The Untold Truth Of The Birdman Of Alcatraz

"Alcatraz," said Thomas E. Gaddis, was the federal prison "with a name like the blare of a trombone ... a black molar in the jawbone of the nation's prison system." And he should know, because he's the author who gave us the 1955 book The Birdman of Alcatraz. That name — Alcatraz — has a much better ring to it than, say, Leavenworth. Or McNeil Island. Both were federal prisons, and both homes of Robert E. Stroud. Biography tells us that Stroud was convicted of manslaughter at 19 and first-degree murder of a prison guard at 26, sentenced to hang but commuted to life imprisonment instead. Stroud was the Birdman in question, a man who ultimately spent 54 of his 73 years in various federal prisons. He shot and killed a man in Alaska for assaulting a woman who may have been Stroud's girlfriend, but quite possibly a prostitute for whom Stroud was pimping. He was sent to McNeil Island in Washington State, but frequent assaults, both combative and sexual, sent Stroud to Leavenworth, Kansas, for some 30 years, and solitary confinement.

Robert Stroud in Alcatraz, without birds

It was at Leavenworth that he found a nest of sparrows in the prison exercise yard and began to study birds. He acquired canaries and became a self-taught expert on diseases affecting the birds. Eventually, Stroud wrote two books on the subject, and developed medicines for the treatment of various bird diseases – remarkable in itself, since his formal education stopped at third grade. His canary "business" grew to take over a second cell, and at one point prison authorities discovered he was using lab equipment to distill alcohol. That led to his transfer to Alcatraz (former home of Al Capone) – without his birds or equipment. He spent his time there writing a history of the federal penal system and his autobiography, neither published during his lifetime. Gaddis wrote Birdman in 1955, and 1962's movie version saw Burt Lancaster playing Stroud as a man struggling to maintain his dignity while incarcerated. Stroud never got to read the book or see the movie; whether he was dignified or not, prison officials considered him violent and a dangerous sexual predator. In 1959, Stroud was transferred yet again, to the Medical Center for Federal Prisoners in Springfield, Missouri, where he died in 1963.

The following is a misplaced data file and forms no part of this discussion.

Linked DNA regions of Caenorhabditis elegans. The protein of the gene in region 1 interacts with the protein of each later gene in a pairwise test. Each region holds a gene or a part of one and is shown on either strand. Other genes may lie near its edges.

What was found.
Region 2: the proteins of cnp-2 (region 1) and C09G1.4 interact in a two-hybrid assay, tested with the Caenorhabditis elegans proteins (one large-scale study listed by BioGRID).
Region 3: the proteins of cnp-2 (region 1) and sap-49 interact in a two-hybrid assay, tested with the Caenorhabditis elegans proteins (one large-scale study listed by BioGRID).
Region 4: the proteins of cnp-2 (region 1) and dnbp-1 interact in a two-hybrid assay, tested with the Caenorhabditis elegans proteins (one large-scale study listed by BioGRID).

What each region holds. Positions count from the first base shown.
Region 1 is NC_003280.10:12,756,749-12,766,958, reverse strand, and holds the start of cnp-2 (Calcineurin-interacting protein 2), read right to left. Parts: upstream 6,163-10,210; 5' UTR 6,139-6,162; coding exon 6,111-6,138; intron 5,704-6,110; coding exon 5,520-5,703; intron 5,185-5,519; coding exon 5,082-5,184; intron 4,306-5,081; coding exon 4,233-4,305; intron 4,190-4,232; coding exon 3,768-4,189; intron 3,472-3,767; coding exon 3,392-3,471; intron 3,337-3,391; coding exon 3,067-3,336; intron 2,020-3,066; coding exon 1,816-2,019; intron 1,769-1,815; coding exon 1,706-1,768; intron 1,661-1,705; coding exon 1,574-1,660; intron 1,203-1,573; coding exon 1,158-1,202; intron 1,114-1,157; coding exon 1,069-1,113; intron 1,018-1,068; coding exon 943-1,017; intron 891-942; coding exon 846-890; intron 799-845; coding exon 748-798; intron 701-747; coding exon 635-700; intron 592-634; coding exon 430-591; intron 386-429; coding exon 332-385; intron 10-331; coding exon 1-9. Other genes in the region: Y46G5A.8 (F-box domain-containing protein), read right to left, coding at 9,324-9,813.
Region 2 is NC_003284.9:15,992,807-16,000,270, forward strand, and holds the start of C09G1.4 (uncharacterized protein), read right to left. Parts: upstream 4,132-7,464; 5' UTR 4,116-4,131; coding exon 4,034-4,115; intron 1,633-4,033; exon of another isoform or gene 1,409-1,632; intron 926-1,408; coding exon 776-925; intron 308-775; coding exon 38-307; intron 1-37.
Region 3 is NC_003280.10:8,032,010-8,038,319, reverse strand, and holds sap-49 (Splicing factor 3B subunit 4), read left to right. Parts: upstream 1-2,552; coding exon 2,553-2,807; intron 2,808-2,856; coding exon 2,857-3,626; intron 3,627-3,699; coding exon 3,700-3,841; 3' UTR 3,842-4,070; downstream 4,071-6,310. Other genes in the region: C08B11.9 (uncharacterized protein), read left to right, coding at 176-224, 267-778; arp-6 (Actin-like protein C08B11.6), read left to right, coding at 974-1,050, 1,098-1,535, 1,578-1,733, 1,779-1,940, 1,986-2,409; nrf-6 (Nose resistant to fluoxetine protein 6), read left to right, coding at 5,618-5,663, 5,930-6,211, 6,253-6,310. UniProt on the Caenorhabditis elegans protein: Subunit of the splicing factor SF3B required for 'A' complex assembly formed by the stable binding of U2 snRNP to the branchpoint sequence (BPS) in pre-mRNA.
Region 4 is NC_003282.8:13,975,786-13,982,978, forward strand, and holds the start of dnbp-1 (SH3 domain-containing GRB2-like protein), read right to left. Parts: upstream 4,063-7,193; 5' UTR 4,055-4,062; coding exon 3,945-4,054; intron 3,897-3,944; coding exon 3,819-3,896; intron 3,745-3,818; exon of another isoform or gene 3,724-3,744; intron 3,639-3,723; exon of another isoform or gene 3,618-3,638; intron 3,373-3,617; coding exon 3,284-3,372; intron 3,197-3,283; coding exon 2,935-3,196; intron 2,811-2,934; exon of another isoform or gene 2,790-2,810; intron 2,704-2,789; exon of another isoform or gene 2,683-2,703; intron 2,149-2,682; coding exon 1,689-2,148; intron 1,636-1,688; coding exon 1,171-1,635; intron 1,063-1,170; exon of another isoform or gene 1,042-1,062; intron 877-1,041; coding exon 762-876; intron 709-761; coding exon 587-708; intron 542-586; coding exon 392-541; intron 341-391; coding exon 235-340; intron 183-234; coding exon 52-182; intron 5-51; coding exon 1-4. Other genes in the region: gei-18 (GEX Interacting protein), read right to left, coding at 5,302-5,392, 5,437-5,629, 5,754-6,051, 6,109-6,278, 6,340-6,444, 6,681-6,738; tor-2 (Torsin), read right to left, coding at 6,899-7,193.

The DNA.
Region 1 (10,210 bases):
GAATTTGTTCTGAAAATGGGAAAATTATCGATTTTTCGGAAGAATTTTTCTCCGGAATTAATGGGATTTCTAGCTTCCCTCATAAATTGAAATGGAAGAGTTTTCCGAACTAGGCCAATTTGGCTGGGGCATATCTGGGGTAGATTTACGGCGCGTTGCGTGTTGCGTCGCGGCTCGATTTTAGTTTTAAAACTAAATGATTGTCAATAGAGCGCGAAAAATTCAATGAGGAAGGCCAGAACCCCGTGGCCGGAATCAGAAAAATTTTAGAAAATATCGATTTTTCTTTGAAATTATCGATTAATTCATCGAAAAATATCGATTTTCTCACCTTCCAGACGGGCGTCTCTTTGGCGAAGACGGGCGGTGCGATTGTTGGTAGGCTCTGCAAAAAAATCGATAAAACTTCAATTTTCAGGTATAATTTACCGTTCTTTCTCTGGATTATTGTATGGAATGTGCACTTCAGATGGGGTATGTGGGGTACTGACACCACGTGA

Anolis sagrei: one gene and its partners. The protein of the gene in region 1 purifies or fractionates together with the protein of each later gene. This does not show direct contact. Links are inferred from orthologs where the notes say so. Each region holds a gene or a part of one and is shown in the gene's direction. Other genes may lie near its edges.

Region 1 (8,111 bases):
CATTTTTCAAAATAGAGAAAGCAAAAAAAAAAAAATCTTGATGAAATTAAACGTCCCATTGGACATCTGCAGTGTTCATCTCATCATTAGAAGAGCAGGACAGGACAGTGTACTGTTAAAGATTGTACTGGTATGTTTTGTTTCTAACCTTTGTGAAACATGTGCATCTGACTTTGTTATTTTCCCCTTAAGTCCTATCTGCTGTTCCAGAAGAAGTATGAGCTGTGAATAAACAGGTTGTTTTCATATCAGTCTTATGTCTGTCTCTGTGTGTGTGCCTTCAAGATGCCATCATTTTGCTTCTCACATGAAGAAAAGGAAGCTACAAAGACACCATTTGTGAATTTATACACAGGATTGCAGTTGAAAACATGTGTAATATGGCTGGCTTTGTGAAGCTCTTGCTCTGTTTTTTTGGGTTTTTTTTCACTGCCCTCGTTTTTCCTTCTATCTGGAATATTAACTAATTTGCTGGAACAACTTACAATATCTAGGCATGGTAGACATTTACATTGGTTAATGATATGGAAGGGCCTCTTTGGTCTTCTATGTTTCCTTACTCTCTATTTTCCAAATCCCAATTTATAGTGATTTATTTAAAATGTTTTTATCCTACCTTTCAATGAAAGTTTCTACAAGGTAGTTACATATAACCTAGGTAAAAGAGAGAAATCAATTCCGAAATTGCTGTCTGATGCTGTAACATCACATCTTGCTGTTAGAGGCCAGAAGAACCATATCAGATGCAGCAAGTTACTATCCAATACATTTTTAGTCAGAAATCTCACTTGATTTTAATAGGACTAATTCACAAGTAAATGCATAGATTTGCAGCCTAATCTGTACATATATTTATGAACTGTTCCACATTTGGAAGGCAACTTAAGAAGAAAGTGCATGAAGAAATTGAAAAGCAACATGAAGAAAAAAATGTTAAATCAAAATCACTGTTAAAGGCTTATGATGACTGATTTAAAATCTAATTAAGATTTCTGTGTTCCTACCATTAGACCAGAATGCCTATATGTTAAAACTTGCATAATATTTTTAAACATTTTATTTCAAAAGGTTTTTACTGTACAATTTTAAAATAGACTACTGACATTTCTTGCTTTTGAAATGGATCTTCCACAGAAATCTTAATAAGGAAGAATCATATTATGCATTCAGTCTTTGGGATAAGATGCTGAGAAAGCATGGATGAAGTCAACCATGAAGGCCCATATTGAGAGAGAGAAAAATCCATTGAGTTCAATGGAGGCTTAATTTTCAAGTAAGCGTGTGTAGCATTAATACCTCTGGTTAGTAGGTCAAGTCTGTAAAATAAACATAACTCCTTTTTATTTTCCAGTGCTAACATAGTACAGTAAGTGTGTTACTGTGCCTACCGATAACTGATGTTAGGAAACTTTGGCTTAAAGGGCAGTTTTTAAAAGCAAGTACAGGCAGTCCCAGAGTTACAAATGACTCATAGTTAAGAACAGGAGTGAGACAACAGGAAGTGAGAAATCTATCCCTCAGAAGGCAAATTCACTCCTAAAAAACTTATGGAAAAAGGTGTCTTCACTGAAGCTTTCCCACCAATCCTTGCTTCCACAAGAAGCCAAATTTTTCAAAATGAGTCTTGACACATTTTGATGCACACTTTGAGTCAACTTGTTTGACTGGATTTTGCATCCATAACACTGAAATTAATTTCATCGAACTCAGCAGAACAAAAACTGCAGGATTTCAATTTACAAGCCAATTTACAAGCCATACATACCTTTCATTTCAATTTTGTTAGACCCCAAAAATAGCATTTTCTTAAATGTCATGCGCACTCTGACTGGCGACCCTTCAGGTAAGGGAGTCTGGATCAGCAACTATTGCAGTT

You have to admit, "Alcatraz" just has better ring to it than "Leavenworth."